The GPL only requires that you make the code available to anyone you distribute the software to. This is not exactly the same as releasing it to the whole world for free. From the GPL FAQ:
Does the GPL require that source code of modified versions be posted to the public?
The GPL does not require you to
release your modified version, or any
part of it. You are free to make
modifications and use them privately,
without ever releasing them. This
applies to organizations (including
companies), too; an organization can
make a modified version and use it
internally without ever releasing it
outside the organization.
But if you release the modified
version to the public in some way, the
GPL requires you to make the modified
source code available to the program's
users, under the GPL.
Thus, the GPL gives permission to
release the modified program in
certain ways, and not in other ways;
but the decision of whether to release
it is up to you.
So if you only need the GPL libraries for building an internal tool, then there shouldn't be a problem. But from your question it seems that you actually do need to distribute your work to third parties.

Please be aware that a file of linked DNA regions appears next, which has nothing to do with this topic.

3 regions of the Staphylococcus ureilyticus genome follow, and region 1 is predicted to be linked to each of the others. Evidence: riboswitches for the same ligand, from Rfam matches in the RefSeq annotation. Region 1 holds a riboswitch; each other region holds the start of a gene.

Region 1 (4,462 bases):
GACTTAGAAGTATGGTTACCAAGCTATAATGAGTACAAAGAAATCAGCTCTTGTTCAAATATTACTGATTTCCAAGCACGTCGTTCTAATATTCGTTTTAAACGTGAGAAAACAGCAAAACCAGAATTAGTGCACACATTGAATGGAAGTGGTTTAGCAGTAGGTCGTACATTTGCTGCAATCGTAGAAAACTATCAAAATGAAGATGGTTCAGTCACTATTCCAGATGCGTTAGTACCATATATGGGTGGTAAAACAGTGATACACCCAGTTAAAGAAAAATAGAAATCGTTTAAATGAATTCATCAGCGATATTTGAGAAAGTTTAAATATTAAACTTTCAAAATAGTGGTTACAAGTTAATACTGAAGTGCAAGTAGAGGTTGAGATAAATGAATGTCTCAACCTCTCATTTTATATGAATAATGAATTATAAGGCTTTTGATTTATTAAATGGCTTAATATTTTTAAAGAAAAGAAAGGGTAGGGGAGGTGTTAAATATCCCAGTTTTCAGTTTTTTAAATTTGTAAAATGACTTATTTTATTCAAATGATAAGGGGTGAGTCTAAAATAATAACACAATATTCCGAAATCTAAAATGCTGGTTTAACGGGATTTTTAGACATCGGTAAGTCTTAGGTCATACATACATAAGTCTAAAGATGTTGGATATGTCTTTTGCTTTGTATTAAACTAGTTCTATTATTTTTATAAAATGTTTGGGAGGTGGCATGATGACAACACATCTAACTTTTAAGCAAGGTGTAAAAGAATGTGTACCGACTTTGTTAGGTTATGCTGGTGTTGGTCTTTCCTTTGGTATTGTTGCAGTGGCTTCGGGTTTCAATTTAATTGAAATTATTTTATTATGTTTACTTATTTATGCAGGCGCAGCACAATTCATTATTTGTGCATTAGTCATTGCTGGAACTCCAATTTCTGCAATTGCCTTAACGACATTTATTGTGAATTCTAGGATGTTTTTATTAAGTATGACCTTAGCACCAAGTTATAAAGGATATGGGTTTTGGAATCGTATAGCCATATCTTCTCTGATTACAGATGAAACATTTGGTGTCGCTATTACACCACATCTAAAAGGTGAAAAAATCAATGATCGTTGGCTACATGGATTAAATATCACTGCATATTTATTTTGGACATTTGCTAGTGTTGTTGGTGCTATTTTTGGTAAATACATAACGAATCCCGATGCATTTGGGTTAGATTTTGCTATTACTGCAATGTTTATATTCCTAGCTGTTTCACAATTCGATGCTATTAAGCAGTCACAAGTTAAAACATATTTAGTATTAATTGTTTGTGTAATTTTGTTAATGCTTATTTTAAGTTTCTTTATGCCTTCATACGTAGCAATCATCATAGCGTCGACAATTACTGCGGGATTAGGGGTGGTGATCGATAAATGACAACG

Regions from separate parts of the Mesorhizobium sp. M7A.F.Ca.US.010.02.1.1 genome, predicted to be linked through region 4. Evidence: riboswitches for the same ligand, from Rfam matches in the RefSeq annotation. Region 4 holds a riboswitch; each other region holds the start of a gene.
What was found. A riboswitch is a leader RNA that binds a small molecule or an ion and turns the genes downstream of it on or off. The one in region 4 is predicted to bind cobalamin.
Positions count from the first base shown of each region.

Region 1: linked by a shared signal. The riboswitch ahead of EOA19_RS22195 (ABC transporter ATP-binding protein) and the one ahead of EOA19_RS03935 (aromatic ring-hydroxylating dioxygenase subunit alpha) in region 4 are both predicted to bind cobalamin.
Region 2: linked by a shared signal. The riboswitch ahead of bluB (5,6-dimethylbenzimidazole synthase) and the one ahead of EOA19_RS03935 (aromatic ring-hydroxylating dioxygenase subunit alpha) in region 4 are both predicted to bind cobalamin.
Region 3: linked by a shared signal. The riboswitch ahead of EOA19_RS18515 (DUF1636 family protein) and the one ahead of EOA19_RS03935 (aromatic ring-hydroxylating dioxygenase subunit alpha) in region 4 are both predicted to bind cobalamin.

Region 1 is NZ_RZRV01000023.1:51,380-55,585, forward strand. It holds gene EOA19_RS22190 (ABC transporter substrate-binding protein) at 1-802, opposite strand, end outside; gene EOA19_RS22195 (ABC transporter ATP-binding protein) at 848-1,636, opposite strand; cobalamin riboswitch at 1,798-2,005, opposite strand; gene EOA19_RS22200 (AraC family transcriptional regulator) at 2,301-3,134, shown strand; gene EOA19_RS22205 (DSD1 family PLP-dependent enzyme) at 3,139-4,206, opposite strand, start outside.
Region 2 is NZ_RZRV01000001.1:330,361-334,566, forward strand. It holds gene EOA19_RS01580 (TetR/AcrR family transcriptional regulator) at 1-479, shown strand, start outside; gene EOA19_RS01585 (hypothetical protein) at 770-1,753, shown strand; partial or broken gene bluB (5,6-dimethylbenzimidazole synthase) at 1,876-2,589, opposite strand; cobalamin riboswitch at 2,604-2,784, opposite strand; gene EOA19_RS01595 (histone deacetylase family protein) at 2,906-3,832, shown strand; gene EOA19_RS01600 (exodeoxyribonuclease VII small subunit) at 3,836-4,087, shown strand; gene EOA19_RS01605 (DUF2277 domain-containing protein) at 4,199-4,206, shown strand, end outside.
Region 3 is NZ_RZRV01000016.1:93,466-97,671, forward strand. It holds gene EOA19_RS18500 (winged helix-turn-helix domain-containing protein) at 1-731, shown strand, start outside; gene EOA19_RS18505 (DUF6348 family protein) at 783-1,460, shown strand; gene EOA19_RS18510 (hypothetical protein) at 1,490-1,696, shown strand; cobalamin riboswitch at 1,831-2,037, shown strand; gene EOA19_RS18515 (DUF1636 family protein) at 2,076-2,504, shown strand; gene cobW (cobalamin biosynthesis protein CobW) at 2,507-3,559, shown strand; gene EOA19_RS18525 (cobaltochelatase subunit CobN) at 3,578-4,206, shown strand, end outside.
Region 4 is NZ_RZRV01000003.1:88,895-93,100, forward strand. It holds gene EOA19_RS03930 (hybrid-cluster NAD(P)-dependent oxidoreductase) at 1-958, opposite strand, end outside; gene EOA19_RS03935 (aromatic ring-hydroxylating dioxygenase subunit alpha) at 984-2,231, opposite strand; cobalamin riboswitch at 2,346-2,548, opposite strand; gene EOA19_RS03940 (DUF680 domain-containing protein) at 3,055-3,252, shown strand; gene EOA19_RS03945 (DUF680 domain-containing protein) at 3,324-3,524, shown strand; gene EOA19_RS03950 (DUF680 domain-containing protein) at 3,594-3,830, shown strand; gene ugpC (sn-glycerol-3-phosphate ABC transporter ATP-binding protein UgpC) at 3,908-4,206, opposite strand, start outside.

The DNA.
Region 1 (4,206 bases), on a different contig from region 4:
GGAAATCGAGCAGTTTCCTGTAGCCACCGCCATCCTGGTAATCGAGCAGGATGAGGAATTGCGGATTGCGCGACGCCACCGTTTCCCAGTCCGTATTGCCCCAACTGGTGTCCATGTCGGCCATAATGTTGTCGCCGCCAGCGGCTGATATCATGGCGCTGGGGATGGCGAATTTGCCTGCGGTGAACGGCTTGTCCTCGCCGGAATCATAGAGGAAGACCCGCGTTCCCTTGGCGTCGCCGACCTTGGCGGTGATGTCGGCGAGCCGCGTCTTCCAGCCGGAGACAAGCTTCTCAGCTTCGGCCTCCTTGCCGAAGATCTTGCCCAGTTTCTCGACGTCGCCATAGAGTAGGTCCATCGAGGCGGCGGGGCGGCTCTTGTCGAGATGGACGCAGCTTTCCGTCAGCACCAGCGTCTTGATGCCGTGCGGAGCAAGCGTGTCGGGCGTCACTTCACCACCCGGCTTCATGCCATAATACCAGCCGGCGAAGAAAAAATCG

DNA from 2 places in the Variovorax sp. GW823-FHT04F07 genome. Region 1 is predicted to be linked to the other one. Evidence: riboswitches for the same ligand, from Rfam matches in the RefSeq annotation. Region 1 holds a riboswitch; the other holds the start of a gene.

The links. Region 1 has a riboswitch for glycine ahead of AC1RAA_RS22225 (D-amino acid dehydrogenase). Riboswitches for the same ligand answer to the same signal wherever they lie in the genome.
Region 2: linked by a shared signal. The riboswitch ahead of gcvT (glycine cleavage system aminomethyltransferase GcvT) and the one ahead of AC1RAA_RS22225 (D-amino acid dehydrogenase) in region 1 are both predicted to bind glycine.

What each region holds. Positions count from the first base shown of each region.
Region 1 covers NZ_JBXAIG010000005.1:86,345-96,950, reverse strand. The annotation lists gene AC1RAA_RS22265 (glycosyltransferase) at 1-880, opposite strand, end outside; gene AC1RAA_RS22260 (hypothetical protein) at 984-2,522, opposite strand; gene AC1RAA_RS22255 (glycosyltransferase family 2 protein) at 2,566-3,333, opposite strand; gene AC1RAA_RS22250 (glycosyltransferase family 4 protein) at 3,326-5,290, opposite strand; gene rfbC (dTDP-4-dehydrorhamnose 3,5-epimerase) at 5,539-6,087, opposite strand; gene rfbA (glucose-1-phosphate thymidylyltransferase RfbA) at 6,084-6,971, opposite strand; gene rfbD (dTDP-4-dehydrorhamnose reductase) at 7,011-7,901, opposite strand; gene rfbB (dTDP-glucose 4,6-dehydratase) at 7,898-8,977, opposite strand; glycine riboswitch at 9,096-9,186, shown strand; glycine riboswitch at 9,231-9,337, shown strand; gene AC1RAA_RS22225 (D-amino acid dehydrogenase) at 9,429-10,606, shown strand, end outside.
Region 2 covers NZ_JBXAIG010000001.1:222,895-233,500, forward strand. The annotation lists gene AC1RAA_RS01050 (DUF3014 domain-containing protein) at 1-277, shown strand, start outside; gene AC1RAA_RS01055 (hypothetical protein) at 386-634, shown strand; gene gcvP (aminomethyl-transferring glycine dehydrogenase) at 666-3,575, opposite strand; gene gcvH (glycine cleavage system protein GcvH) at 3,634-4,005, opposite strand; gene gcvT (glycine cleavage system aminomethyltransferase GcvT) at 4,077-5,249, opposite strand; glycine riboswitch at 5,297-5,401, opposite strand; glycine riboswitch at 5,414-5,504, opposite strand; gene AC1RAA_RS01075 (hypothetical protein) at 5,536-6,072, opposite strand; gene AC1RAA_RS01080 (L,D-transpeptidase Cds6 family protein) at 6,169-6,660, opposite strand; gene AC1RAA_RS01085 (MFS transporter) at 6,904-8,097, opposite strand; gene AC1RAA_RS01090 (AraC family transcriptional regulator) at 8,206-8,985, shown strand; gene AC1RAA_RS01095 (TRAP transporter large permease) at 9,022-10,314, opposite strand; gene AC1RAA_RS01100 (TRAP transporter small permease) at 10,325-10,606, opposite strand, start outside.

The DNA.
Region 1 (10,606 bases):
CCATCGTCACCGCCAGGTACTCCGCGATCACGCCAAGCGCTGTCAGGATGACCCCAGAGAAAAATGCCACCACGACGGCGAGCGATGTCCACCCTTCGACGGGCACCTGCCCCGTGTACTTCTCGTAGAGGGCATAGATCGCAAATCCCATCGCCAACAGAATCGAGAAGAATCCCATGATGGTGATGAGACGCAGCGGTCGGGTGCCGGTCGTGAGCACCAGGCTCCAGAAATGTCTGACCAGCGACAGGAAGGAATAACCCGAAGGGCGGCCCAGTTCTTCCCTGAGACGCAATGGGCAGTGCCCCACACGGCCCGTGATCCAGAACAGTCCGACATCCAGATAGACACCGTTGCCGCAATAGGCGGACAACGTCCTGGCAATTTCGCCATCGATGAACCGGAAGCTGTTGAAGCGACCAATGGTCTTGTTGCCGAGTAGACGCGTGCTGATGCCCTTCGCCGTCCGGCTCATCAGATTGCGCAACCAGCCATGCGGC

Interestingly enough, the above also applies if you only make the software available as a web application hosted on your own web servers. Since you aren't technically distributing the application to the users, you don't have to give them the code. The Affero General Public License (AGPL) was designed specifically to close this loophole.
edit: The definition of a "derived work" is also very important for your question; if your application is not a derived work then the GPL would only require that you release any patches you made to the libraries. However, there is some controversy about the definition of "derived work". See the wikipedia article on the GPL, section Linking and Derived works.